So enough on issues. He is a Democrat. A strong one. The assaults on his Democratic credentials (DINO, Republican-lie, etc) are disgusting, and they stem from either a) a lack of knowledge by the writer or b) a thinly disguised effort to spread misinformation about Frost for the benefit of another candidate. So what about reform?
Fair question. The party is broken. Fixing it won't work. It must be remade.
Martin Frost, as I note at the beginning, is the only candidate in this race with a record of doing just that. He went into the DCCC at its lowest point in 50 years. In both 1996 and 1998 he raised record sums of money and won back 14 seats in the House--a tremendous feat in an era when finding 5-10 competitive races in the entire country is nearly impossible thanks to safe-district gerrymandering on the part of both parties.
He did this not by following the status quo, but by recreating the DCCC. What did he do?
[This took some research, so thanks to the Frost website for having this information.]
-Changed the idea that one, national message was how you win elections. Frost, against the advice of Washington insiders, conducted regionalized and district specific polling to craft messages that spoke to their target audience.
-Was the FIRST DCCC chair to hire staffers to target base voters during non-presidential elections, and the first to hire Hispanic media consultants.
-Reorganized the DCCC by separating fundraising and political strategy. This division of labor clearly worked, as the DCCC won races and raised $80 million dollars.
As for what he will do as DNC chair, I think its similar to what everyone is proposing:
-50 state strategy that puts money in the hands of state and local parties.
-Ending the consultant culture in DC in favor of going onto the ground and understanding what voters really want.
-Supporting candidates in races at every level of the ballot--from county clerk to president--to build a real Democratic power base.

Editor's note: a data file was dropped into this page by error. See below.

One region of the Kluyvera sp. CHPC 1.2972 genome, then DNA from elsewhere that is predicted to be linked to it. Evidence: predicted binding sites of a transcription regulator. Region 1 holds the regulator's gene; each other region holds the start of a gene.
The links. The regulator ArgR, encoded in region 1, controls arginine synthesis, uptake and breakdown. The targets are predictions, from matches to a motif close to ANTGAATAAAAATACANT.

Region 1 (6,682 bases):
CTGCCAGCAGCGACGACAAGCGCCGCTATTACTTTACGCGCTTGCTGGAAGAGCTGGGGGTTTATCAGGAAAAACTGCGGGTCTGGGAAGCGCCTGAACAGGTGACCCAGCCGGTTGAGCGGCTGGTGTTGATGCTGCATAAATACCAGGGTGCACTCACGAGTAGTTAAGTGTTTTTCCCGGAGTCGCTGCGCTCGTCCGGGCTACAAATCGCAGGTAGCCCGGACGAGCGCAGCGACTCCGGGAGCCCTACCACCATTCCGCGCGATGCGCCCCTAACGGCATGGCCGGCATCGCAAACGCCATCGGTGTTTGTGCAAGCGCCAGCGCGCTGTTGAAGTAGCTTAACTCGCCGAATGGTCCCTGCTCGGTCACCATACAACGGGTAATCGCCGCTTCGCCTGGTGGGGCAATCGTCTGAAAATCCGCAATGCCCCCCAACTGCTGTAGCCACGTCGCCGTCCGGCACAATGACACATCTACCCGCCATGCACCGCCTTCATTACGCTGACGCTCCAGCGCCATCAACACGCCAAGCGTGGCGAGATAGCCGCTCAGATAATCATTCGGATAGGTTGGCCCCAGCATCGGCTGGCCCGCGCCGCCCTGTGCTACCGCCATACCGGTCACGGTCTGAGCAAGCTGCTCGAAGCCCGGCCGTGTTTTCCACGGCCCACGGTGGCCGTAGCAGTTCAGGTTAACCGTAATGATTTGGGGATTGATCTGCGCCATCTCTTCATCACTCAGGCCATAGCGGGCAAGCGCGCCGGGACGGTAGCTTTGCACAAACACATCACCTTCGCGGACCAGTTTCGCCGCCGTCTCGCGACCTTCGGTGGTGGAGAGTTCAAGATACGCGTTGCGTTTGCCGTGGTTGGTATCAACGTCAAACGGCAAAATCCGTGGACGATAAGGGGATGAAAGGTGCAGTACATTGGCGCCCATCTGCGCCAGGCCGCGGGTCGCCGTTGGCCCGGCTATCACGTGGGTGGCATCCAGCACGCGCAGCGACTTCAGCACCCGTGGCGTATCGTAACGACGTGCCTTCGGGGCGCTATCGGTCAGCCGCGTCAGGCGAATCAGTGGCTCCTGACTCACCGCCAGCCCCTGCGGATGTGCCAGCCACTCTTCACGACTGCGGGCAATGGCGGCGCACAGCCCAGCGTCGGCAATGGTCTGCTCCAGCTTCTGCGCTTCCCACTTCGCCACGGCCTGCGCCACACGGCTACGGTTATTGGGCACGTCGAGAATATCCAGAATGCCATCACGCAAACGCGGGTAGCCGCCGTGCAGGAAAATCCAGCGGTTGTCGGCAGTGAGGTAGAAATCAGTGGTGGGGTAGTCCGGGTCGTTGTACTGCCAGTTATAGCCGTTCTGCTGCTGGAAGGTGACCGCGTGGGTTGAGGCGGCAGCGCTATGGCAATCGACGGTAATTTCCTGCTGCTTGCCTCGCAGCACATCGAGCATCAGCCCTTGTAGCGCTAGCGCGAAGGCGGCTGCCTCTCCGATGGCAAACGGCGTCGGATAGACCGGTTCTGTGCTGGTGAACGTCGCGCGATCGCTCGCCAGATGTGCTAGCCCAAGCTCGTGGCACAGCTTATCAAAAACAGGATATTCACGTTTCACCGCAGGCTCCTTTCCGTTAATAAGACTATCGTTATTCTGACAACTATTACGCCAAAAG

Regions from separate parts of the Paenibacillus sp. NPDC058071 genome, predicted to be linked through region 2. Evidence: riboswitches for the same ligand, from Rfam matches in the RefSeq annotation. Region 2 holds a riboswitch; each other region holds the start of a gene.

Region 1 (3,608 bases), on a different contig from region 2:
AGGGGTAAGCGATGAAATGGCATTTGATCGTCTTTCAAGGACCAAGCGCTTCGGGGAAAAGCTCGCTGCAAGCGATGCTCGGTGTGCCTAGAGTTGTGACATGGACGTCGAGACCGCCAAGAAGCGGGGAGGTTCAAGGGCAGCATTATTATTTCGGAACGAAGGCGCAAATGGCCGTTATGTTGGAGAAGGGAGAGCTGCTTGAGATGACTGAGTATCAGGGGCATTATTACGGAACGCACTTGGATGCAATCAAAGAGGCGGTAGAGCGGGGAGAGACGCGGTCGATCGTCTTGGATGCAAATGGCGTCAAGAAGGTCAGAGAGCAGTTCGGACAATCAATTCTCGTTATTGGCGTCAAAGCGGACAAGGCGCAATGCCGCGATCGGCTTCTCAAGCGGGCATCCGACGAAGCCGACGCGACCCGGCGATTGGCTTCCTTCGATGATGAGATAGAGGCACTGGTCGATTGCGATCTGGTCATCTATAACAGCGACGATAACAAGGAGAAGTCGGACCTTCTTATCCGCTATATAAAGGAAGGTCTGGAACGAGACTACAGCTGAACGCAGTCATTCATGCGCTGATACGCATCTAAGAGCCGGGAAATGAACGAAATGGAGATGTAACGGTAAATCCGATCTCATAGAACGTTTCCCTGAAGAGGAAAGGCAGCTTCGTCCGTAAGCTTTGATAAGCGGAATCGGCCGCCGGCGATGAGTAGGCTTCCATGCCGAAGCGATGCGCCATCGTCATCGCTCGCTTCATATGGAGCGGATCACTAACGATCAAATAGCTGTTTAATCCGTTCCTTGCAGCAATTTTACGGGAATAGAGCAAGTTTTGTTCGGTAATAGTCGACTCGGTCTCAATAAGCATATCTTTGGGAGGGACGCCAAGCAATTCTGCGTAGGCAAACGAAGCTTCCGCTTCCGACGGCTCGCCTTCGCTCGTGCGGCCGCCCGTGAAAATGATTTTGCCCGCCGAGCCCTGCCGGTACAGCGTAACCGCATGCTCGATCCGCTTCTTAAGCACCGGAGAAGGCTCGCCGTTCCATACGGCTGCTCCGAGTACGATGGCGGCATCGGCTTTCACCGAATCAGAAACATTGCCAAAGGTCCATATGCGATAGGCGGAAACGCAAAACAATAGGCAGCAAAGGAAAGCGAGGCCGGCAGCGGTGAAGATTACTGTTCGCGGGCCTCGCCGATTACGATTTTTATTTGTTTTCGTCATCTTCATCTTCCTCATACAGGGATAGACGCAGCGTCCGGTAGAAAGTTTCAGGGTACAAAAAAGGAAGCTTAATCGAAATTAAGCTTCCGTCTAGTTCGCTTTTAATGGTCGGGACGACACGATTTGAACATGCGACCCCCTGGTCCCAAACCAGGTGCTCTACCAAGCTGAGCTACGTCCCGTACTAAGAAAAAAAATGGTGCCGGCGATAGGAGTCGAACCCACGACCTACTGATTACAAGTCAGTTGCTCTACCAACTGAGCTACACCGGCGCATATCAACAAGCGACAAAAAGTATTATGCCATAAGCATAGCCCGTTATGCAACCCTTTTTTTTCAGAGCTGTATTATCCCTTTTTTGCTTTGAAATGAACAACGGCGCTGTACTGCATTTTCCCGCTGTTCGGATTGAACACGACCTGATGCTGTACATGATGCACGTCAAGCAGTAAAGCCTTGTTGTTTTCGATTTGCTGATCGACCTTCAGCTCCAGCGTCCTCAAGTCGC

As for Frost's belief in the grassroots, I can speak to that from personal experience. I live in the 32nd district, and Frost people came by my house no fewer than 3 times. I was called more than I can count. And my yard sign was replaced (twice) even before I knew it was stolen.
Frost also knows the importance of protecting our Democracy--protecting our vote. I spoke with a friend of mine tonight (you all inspired the call) who volunteered for Frost as a poll watcher on election day, and she mentioned that Frost not only had poll watchers at every precinct but also brought in an election law lawyer to train poll watchers for all Dallas precincts--inside and outside the 32nd. This is the kind of organization and forethought that we need in a DNC Chair.
Anyhow, this is way to long and admittedly disjointed. I guess it was more stream of thought than in should have been, but it's late and I don't have the energy right now to organize it. If you want to hold that against me, I understand. Just don't hold it against Frost.
*A representative sampling of his most recent voting scores proves:
*AFL-CIO: 93 percent
*Human Rights Campaign: 88 percent
*Leadership Conference on Civil Rights: 92 percent
*League of Conservation Voters: 85 percent
*NARAL Pro Choice America: 100 percent
*National Hispanic Leadership Agenda: 83 percent
**Led Democrats to seat gains in 1996 AND 1998 as Chairman of the DCCC...only chair in the last 10 years to do this. Also has a 13-1 record of his own in Congressional races. Only loss came when Tom DeLay illegally gerrymandered him into a 65% Republican district.
**Raised highest total of any 2004 Congressional candidate, and shattered ALL previous DCCC records in 1996 and 1998.